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Research Project: Teaching Patterns in Medical History

This project explores the extent to which medical history, a distinctly interdisciplinary subject, has become established within undergraduate and postgraduate teaching in the arts, social sciences and medicine, and whether the teaching and assessment of such modules reflects the heterogeneous character of its student cohort.

The teaching of medical history has greatly expanded since 2000, when an evaluation of the Wellcome Trust History of Medicine programme found that the history of medicine did not possess ‘a constituency of history of medicine students at undergraduate level’.[i] In a web-based survey of UK higher education institutions carried out late in 2008, I identified 195 distinctly history of medicine modules, of which 96 are undergraduate courses. When the parameters of the enquiry were extended to include modules closely related to or incorporating a significant history of medicine component, a total of 380 courses were counted.

Medical history courses at undergraduate or taught Masters level were offered at 49 institutions. Some were taught within history departments where no specialised history of medicine degree programmes or pathways existed. Others were offered by history departments where a specialised history of medicine degree pathway was available, often provided by a dedicated research centre or group. A number of courses were taught by staff based in science faculties to medical students, often forming part of an intercalated degree. In some institutions, history of medicine modules were taught by a research centre based outside of a history department to either a diverse undergraduate population or a distinct taught Masters programme. Finally, I identified a number of courses taught by philosophy departments, often forming part of a medical humanities or history and philosophy of science degree programme.

As the number of history of medicine modules offered to undergraduates and postgraduates have expanded, what trends can be discerned in the types of course offered? The conventional ‘history of medicine’ course, which explores changes in medical practice in social, economic, political and cultural contexts over a set chronology, still flourishes. Such courses, which offer a framework of knowledge, skills and understanding that enable students to pursue more specialised history of medicine courses, now co-exist in history departments alongside modules that merge medical history with histories of the body, sexuality, gender, death and deviancy. Still other modules combine the history of medicine with the history, sociology and philosophy of science and technology; this latter group of courses are often to be found in departments of philosophy and sociology or in autonomous history of medicine centres. The growing diversity of courses offered in part reflects broadening research agendas in the field of medical history.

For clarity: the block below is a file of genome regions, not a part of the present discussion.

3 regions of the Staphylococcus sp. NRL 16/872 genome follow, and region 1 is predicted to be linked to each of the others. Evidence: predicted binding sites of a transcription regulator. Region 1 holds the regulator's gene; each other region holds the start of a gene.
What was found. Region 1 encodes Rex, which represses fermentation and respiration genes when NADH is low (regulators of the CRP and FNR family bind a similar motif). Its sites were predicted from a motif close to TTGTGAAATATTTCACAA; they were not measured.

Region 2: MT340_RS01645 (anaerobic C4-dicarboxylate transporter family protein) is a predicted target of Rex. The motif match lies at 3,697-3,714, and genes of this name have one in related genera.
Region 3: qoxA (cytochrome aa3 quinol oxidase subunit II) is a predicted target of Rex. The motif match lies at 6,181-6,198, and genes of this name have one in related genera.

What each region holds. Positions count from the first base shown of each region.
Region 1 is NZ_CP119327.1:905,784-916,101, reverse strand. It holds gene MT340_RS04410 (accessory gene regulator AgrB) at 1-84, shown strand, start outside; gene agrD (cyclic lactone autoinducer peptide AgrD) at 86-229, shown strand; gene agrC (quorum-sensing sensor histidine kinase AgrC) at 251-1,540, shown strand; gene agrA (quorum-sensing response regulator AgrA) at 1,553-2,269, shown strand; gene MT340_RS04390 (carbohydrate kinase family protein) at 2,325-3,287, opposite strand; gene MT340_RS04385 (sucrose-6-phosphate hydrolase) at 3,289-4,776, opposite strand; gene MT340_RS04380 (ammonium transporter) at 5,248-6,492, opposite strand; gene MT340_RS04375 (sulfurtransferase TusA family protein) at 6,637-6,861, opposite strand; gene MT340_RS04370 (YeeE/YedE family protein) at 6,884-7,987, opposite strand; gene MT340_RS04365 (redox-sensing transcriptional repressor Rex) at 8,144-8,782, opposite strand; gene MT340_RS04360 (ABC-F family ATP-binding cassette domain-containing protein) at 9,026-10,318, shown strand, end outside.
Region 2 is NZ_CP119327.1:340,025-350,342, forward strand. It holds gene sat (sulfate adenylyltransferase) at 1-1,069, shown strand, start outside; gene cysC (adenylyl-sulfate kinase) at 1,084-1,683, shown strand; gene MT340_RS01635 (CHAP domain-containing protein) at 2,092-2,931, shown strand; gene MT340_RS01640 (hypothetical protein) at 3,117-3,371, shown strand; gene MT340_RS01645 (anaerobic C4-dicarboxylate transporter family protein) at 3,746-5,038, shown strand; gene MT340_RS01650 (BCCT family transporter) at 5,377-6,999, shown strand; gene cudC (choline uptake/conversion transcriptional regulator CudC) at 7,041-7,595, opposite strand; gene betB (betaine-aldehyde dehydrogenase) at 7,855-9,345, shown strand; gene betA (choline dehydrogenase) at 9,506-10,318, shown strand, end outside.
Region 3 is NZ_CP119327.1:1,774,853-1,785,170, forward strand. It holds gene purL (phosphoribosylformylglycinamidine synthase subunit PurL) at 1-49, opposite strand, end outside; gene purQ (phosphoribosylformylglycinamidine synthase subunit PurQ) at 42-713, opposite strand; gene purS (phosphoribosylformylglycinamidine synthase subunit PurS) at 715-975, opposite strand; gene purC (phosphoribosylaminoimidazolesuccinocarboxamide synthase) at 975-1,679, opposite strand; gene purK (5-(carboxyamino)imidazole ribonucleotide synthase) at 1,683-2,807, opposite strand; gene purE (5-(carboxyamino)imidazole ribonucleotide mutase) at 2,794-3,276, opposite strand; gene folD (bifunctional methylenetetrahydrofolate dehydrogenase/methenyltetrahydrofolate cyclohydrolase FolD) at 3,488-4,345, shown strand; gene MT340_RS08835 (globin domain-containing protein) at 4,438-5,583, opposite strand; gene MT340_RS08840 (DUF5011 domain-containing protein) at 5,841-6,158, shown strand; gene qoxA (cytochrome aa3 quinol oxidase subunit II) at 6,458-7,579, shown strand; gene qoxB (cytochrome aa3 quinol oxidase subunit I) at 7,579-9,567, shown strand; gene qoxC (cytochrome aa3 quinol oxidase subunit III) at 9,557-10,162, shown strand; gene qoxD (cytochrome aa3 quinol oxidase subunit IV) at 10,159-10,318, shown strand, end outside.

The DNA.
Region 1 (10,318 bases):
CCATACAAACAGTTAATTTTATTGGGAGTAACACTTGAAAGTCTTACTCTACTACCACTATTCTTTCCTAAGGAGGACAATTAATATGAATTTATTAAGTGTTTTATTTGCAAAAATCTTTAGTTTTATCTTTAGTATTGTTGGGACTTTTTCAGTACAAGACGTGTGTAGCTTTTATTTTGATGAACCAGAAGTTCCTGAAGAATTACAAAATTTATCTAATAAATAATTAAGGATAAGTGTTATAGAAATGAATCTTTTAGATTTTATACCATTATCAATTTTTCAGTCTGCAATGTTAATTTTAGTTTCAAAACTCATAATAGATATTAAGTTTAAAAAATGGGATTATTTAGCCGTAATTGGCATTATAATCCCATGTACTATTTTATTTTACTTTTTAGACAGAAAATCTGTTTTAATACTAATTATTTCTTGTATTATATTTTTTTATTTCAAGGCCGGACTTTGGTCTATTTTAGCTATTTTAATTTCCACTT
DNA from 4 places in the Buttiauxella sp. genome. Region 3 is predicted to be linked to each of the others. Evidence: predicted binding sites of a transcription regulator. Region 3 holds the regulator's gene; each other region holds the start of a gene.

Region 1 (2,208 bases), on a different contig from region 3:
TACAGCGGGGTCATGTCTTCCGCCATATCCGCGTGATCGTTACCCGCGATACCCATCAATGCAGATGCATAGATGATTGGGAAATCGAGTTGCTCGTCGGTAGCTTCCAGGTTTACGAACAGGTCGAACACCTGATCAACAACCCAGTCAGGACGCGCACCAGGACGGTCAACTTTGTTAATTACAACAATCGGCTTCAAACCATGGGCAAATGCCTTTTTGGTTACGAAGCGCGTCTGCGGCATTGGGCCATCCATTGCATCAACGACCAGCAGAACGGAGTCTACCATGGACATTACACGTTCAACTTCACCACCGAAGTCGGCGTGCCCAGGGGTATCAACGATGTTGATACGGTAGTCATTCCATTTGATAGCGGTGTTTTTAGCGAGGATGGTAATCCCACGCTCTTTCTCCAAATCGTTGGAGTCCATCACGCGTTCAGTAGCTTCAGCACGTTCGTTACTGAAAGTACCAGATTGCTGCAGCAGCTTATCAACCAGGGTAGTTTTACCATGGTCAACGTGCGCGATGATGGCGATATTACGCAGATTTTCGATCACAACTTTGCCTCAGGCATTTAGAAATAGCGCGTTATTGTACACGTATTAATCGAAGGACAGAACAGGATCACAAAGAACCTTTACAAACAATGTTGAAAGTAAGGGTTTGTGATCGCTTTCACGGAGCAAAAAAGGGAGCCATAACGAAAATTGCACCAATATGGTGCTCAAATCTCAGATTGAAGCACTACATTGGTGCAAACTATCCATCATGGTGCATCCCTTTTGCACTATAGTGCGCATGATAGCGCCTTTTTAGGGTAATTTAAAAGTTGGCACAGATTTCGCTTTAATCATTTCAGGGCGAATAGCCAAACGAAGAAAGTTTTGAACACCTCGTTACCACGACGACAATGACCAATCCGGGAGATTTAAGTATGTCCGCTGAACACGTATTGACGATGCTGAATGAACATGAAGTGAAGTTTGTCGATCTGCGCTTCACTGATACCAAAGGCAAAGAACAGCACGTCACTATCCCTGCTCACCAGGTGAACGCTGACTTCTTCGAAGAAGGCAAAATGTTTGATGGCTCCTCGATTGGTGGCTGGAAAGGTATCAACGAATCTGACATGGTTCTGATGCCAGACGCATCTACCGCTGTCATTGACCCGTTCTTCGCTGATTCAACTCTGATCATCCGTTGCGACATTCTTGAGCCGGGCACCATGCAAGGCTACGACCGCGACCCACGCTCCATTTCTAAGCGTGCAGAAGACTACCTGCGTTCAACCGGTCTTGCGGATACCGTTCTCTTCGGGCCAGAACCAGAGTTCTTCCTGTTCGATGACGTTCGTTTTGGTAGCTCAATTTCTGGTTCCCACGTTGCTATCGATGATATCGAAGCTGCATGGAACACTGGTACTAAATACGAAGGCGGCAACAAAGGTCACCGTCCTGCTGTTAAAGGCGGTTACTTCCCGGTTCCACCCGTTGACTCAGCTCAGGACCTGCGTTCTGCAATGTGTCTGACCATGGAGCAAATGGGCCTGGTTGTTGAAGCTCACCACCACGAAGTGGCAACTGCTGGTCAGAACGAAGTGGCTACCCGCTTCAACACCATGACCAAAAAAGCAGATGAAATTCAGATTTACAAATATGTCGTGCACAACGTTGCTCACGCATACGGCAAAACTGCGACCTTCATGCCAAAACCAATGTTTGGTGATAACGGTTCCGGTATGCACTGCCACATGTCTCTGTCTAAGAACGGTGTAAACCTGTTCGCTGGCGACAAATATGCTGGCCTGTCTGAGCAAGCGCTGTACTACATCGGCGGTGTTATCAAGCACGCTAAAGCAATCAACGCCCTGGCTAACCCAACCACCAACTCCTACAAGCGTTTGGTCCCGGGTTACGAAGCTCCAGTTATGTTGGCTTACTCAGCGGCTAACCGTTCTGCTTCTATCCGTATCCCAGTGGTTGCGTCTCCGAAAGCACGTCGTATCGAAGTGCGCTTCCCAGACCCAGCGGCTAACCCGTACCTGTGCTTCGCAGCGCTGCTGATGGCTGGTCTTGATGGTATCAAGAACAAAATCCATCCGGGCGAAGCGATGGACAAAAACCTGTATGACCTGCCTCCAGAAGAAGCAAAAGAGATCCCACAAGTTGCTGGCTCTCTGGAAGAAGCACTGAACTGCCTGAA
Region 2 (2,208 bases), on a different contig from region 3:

The teaching of medical history to medical students appears to have developed along distinctive lines, informed by objectives and learning methods specific to this cohort of students. The inclusion of medical history within the undergraduate medical curriculum was fuelled by the 1993 General Medical Council Report, Tomorrow’s Doctors: Recommendations on Undergraduate Medical Education, which urged a greater emphasis on evidence-based medicine and self-directed learning. Participants at an earlier HEA session on teaching medical history to medical students suggested that learning the history of medicine could help make medical students better doctors, capable of empathising with patients and handling scientific information in a more discriminating manner.[ii] With these considerations in mind, participants suggested that it was important to identify changes in attitude, using viva examinations and diaries or log books of learning experiences. Medical students were also found to need more assistance than history students with study skills and training to use source materials.

The emergence and growth of the medical humanities may well influence the shape of history of medicine teaching in the future. Defined by the Durham Centre as ‘an emerging field of enquiry in which the perspectives of humanities and social science disciplines converge on the exploration of the human side of medicine’,[iii] medical humanities programmes typically merge history of medicine modules with modules on literature and philosophy, or combine perspectives from the history of medicine in interdisciplinary modules.

Questionnaires will be used to trace how these developments have affected teaching methods and students’ experiences of learning history of medicine. A report which synthesises the quantitative and qualitative evidence gathered to present a picture of the teaching and assessment of the history of medicine will be published on the Subject Centre website in April 2010.

[i] Wellcome Trust, Evaluation of the Wellcome Trust History of Medicine Programme (2000), p. 43.

[ii] G. Goody, ‘Teaching the History of Medicine to Medical Students Workshop Report’, consulted at on 08/06/09.

[iii], consulted 08/06/09.


View this project plan in a printable document format

Read the final project report, and access the survey database.